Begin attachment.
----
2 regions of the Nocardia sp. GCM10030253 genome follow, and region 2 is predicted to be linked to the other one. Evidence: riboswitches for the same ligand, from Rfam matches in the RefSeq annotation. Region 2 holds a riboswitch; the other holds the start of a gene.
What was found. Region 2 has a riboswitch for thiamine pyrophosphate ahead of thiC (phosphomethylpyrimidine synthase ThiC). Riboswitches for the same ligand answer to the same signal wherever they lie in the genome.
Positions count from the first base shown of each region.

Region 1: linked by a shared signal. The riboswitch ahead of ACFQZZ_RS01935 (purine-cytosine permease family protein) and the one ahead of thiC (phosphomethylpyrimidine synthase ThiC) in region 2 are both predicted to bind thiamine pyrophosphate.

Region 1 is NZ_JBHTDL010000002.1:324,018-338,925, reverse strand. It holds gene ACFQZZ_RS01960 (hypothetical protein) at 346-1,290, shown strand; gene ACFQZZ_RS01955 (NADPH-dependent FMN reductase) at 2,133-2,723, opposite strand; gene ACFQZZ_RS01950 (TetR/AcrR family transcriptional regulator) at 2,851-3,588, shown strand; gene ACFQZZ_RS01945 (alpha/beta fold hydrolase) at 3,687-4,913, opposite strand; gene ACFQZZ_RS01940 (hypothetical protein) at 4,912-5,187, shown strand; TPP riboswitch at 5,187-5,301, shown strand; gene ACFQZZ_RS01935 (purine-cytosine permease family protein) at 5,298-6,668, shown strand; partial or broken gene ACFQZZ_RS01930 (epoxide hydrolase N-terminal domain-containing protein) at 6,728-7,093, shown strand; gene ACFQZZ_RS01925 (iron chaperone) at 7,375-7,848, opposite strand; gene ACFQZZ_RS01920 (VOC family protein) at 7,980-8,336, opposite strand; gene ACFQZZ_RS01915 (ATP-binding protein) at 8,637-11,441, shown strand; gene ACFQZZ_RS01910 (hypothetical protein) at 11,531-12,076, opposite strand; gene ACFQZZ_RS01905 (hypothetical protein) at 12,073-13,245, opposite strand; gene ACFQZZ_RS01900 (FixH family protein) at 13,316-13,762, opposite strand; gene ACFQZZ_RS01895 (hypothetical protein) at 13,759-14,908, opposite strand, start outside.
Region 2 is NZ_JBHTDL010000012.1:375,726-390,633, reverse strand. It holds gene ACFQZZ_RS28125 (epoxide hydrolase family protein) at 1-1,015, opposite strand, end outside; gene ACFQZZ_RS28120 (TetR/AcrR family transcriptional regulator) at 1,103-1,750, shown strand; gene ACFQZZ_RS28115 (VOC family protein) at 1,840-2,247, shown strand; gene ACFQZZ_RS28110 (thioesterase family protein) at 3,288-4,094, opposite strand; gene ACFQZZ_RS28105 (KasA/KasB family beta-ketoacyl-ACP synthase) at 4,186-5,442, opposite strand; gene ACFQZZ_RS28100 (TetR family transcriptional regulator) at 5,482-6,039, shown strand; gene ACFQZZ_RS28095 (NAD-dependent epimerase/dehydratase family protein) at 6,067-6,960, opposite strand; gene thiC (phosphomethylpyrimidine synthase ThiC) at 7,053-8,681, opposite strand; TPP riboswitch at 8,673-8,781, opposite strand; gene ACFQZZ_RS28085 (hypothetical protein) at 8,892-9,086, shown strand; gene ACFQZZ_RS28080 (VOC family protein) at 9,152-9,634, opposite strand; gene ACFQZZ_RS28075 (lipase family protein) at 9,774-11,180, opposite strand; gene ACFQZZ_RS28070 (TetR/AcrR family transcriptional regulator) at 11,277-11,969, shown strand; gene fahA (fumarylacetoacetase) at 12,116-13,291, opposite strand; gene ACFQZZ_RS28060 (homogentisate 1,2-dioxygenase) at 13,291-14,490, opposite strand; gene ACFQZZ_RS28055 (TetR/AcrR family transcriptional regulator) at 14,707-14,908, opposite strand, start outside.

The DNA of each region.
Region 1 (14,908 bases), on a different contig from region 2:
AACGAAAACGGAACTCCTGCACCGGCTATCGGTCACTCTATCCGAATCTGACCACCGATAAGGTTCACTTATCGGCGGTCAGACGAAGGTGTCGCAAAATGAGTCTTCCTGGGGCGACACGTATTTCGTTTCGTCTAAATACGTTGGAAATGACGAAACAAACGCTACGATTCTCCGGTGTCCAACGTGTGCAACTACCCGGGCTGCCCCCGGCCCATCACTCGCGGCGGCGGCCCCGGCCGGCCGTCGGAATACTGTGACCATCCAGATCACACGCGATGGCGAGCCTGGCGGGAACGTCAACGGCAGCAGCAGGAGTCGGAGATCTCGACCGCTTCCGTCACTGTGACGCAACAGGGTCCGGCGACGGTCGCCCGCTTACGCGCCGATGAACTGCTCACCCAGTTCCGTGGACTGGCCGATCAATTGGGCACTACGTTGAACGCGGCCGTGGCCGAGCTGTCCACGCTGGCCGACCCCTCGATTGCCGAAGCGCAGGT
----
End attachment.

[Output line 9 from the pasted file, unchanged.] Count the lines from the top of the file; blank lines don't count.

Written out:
AACGAAAACGGAACTCCTGCACCGGCTATCGGTCACTCTATCCGAATCTGACCACCGATAAGGTTCACTTATCGGCGGTCAGACGAAGGTGTCGCAAAATGAGTCTTCCTGGGGCGACACGTATTTCGTTTCGTCTAAATACGTTGGAAATGACGAAACAAACGCTACGATTCTCCGGTGTCCAACGTGTGCAACTACCCGGGCTGCCCCCGGCCCATCACTCGCGGCGGCGGCCCCGGCCGGCCGTCGGAATACTGTGACCATCCAGATCACACGCGATGGCGAGCCTGGCGGGAACGTCAACGGCAGCAGCAGGAGTCGGAGATCTCGACCGCTTCCGTCACTGTGACGCAACAGGGTCCGGCGACGGTCGCCCGCTTACGCGCCGATGAACTGCTCACCCAGTTCCGTGGACTGGCCGATCAATTGGGCACTACGTTGAACGCGGCCGTGGCCGAGCTGTCCACGCTGGCCGACCCCTCGATTGCCGAAGCGCAGGT